In 1949, a change to Senate rules allowed members to filibuster executive branch nominees. Senators tend to believe (or at least to say) that, within bounds of decency, the White House deserves to be able to staff the executive branch as it chooses; and in the 60 years since then, the practice has been used sparingly.

Until Barack Obama came to town.

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After a rough and tumble start to the day, the House's public option predicament remains mostly unchanged. Speaker Nancy Pelosi still wants a robust plan, pegged to Medicare, but she's finding it difficult to round up the necessary votes. Undecided Democrats are being put on the spot and are doing everything they can to slink away from the discussion. In the face of this predicament, Pelosi is acknowledging that the more progressive public option may not happen.

"The atmosphere has changed. When we were dealing with the idea that the Senate had nothing, it was really important, again, to go in with the most muscle for the middle class with a robust public option," Pelosi said at the news conference.

"This is about the endgame now," she said.

Though the push is still on for the robust public option, that seems about as clear a sign as any that leadership is at least preparing for the possibility that their monumental push might not succeed.

Gov. Tim Pawlenty (R-MN), a potential president candidate, says that his state should opt out of the public option if given the chance.

"I don't know if we would opt out, but I personally would like to opt out because I don't like government-run health care," Pawlenty said.

This shouldn't be too much of a shocker, considering that Pawlenty had previously talked about invoking the Tenth Amendment and attempting to nullify health care reform at the state level. Really, being given permission by the federal government to opt out isn't much in comparison.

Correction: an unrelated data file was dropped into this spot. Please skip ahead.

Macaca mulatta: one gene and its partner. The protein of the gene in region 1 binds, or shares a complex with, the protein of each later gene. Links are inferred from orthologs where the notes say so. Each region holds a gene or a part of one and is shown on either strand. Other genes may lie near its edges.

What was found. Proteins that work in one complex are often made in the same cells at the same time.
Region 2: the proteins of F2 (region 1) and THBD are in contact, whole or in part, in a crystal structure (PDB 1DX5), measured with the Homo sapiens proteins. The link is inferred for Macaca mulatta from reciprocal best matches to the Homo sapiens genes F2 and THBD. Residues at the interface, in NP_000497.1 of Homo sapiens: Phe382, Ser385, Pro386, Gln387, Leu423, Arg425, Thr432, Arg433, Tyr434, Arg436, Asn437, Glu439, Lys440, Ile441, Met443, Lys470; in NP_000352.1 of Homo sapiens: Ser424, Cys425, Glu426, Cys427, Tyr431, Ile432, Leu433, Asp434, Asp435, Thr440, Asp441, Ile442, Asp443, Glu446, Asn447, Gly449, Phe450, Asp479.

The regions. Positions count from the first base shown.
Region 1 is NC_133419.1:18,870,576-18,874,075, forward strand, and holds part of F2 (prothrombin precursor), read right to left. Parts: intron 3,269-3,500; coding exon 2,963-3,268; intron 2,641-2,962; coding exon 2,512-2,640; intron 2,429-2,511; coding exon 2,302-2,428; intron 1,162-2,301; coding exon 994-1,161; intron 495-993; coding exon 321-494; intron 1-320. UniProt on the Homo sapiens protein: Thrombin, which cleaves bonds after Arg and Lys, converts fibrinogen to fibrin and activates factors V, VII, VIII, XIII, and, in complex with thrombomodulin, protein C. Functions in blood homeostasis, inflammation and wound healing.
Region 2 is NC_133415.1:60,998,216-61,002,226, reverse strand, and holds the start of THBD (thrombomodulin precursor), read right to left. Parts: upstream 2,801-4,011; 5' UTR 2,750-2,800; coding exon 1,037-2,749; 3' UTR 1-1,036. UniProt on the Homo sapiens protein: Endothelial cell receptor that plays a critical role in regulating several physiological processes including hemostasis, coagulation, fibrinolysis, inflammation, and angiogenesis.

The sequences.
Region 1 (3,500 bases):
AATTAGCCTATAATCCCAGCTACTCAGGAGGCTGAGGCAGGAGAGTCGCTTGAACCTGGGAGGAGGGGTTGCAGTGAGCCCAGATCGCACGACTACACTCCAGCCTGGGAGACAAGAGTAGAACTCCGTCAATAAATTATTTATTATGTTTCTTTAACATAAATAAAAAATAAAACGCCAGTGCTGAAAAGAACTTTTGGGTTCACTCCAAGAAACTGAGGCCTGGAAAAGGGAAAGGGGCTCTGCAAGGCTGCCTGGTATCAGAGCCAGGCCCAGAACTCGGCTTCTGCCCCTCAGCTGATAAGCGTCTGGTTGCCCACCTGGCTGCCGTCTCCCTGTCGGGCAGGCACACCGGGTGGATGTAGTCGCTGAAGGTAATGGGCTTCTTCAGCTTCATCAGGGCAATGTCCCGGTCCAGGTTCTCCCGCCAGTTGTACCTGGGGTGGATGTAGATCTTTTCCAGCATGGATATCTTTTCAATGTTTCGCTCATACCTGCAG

It's unlikely that Minnesota actually would opt out, due to its legislature being heavily Democratic. But hey, Pawlenty can dream. And he can court the national GOP base.

In a strongly-worded statement today, the Congressional Tri-Caucus, which represents three minority caucuses, denounced a call by four GOP lawmakers for an investigation into whether Muslim "intern spies" have infiltrated the Hill.

"These charges smack of an America of sixty years ago where lists of 'un-American' agitators were identified," said Reps. Michael Honda (D-CA), Barbara Lee (D-CA), and Nydia Velazquez (D-NY). They are the chairs of the Asian Pacific American Caucus, the Black Caucus, and the Hispanic Caucus, respectively.

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The anti-rape amendment introduced by Sen. Al Franken (D-MN) may be stripped from the defense appropriations bill by Appropriations chairman Sen. Daniel Inouye (D-HI), the Huffington Post reports.

Multiple sources told reporter Sam Stein that the provision -- which would prohibit the Pentagon from hiring contractors whose employment contracts prevent employees from taking work-related allegations of rape and discrimination to court -- is being targeted by defense contractors. Their lobbyists have reportedly flooded Inouye's office, worried they may lose contracts or open themselves up to lawsuits.

One source said it "looks increasingly likely" that Inouye will remove the amendment.

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A Tea Party activist today used a U.S. military email address to call for "civil disobedience" in opposition to the policies of the Obama administration.

In a message sent this morning to fellow members of the Tea Party Patriots, who had been discussing movement strategy, Richard A. Correa Sr., who identifies himself as a retired sergeant, wrote: